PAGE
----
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Thursday, July 29, 2021
Marcela Valente* - Tierramérica
BUENOS AIRES, Mar 20 2008 (IPS) - The vast Esteros del Iberá wetland, in northeast Argentina, is the focus of a controversy pitting conservationist goals against business interests, with private and public entities found on both sides.
Created in 1983, the reserve covers 13,000 square kilometres, which hold shallow lagoons, marshes, grasslands, jungles and palm forests that are habitat for 125 species of fish, 40 amphibians, 60 reptiles and 344 types of birds.
It is home to the aguará-guazú (Chrysocyon brachyurus), the Guaraní term for the maned wolf, the largest of the South American canids, and to two highly endangered species: the neotropical otter (Lontra longicaudis), and the Pampas deer (Ozotoceros bezoarticus).
But about 60 percent of the reserve is in private hands, and 90 percent of that portion is non-floodable land. The owners are ranchers, foresters, and rice growers. The remaining 40 percent is public domain, and water covered.
This has put the farmers and ranchers on the defensive, out of fear that their activities will be restricted, as ecologists call for tighter government controls for this unique, dynamic and fragile area.
“They have already acquired 130,000 hectares but it won’t be donated until its preservation is ensured,” biologist Sofía Heinonen, director of CLT’s wetlands conservation project, told Tierramérica. “We hope to do so in less than 20 years,” she added.
Meanwhile, CLT is fomenting activities to raise awareness among the local population and to strengthen the institutions that should be monitoring the reserve. CLT supported the lawsuit that a resident filed in 2005 against the illegal construction of the embankment.
Bruno Leiva, resident of Paraje Yahaveré, denounced the company Forestal Andina for building a one-kilometre wall in the wetlands without first conducting an environmental impact study. The court ordered the wall to be removed, but then came the appeals process – and construction continued in the meantime.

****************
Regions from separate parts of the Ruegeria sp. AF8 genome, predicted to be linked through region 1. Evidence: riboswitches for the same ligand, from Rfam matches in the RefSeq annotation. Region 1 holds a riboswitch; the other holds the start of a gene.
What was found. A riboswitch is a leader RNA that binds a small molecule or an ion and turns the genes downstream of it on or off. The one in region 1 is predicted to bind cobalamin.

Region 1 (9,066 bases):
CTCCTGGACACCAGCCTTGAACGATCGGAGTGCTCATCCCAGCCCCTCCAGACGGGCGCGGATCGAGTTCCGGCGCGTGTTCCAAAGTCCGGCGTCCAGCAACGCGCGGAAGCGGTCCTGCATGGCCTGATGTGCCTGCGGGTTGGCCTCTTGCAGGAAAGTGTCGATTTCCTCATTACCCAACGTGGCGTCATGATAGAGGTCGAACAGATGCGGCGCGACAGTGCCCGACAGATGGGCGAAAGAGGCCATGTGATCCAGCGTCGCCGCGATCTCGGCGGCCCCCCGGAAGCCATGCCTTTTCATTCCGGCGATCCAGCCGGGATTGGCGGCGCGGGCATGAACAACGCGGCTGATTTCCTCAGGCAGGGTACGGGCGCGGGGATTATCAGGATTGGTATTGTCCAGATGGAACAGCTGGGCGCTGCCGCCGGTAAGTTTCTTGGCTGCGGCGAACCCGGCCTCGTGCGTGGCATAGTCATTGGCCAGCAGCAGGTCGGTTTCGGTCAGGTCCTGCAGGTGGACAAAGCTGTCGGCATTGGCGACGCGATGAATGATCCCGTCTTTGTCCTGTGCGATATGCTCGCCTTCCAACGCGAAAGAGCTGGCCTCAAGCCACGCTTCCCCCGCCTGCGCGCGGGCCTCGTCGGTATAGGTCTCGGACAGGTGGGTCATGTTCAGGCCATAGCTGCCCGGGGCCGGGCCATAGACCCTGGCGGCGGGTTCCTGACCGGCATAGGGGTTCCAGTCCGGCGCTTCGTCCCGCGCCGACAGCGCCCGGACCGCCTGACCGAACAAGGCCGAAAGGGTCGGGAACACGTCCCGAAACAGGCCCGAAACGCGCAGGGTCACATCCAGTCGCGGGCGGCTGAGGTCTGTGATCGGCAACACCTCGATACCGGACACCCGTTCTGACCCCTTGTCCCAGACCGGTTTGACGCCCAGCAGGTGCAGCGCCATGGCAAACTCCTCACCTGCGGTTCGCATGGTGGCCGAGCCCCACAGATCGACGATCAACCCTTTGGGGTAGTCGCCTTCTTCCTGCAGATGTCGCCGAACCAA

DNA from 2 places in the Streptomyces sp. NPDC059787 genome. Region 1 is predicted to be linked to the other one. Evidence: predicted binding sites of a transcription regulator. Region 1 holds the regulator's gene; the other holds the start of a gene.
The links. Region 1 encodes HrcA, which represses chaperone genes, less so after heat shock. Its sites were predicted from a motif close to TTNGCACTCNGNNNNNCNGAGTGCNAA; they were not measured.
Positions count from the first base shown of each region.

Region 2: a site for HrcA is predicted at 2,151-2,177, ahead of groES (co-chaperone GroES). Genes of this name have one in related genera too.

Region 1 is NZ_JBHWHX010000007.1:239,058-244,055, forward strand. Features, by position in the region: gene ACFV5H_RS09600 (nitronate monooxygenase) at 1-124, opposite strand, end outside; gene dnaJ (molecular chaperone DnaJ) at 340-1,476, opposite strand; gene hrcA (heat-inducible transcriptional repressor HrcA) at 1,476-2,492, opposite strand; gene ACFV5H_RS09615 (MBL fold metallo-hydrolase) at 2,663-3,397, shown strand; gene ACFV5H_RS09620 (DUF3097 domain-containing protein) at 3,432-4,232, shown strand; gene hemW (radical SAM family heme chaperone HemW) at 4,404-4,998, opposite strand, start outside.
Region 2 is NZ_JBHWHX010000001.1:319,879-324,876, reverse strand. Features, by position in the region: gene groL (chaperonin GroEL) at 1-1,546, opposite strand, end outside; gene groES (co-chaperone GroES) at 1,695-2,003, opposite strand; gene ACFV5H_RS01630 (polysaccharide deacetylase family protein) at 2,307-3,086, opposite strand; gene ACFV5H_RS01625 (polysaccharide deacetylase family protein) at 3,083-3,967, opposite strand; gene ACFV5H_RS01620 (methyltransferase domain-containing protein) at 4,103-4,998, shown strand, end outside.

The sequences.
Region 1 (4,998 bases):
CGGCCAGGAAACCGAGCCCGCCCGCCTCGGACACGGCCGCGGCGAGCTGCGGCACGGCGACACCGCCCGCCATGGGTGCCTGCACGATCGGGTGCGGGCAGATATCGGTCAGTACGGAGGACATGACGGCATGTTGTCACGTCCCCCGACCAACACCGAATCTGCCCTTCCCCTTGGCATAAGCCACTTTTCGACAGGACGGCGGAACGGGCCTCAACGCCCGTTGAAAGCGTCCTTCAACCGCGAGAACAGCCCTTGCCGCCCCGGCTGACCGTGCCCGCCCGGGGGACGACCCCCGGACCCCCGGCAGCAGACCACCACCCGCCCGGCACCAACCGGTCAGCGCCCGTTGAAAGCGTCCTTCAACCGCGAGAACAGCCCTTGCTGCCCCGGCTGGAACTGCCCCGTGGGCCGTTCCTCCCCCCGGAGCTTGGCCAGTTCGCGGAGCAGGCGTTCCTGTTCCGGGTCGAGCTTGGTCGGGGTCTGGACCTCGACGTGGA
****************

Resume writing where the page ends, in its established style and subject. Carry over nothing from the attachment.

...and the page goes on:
“The zone is very low lying and the embankment makes it so there is either no water at all or that it floods much more than always,” Leiva told Tierramérica. “In the town we are 14 families, and if I hadn’t filed the suit, anyone else would have, because it is closing us in.”
By the time the case reached the Superior Court that issued its ruling this month, the embankment was 27 km long. The Corrientes Institute of Water and Environment (ICAA), with authority to monitor and police in the reserve, never ordered a halt.
“Since 2005 we have been demanding that the ICAA to verify the existence of an environmental impact study for the embankment and it never did,” said Leiva’s attorney Patricia McCormack, who works as a legal consultant for CLT.
As a result, McCormack has also denounced the ICAA functionaries for failure to comply with their oversight duties.
The ruling was applauded by the Argentine foundations Proteger, Vida Silvestre and Environment and Natural Resources, among others.
The attorney is preparing more cases against other embankments built without environmental impact statements, and against rice growers for the contamination their paddies cause the surrounding wetlands.
“They take water from the lagoons without use permits or paying the required fees, and they aren’t subjected to ICAA controls despite utilising chemicals that affect water quality,” she said.
CLT’s strategies have run into resistance from Iberá Patrimony of the Corrientes People, an organisation of agricultural producers who accuse Tompkins of carrying out a foreign takeover of Iberá lands.
“I worked 14 years at the National Parks Administration, and I decided to join CLT because I know the precedent set by Tompkins’s donation for Monte León,” said Heinonen, referring to the 62,000 hectares the U.S. philanthropist purchased and donated in the southern province of Santa Cruz.
“Nothing indicates any hidden intentions in the effort from Tompkins. His conduct was demonstrated in the donation that made possible the Monte León National Park,” said Jorge Cappato, head of the Fundación Proteger, active throughout north-eastern Argentina.
“Agricultural and forestry activity in that region must follow territorial regulations,” Cappato said in a Tierramérica interview.
The problem is that some companies “want to utilise the area to ultimately plant soybeans or eucalyptus inside the reserve, and that can’t be allowed.”
(*Originally published by Latin American newspapers that are part of the Tierramérica network. Tierramérica is a specialised news service produced by IPS with the backing of the United Nations Development Programme and the United Nations Environment Programme.)
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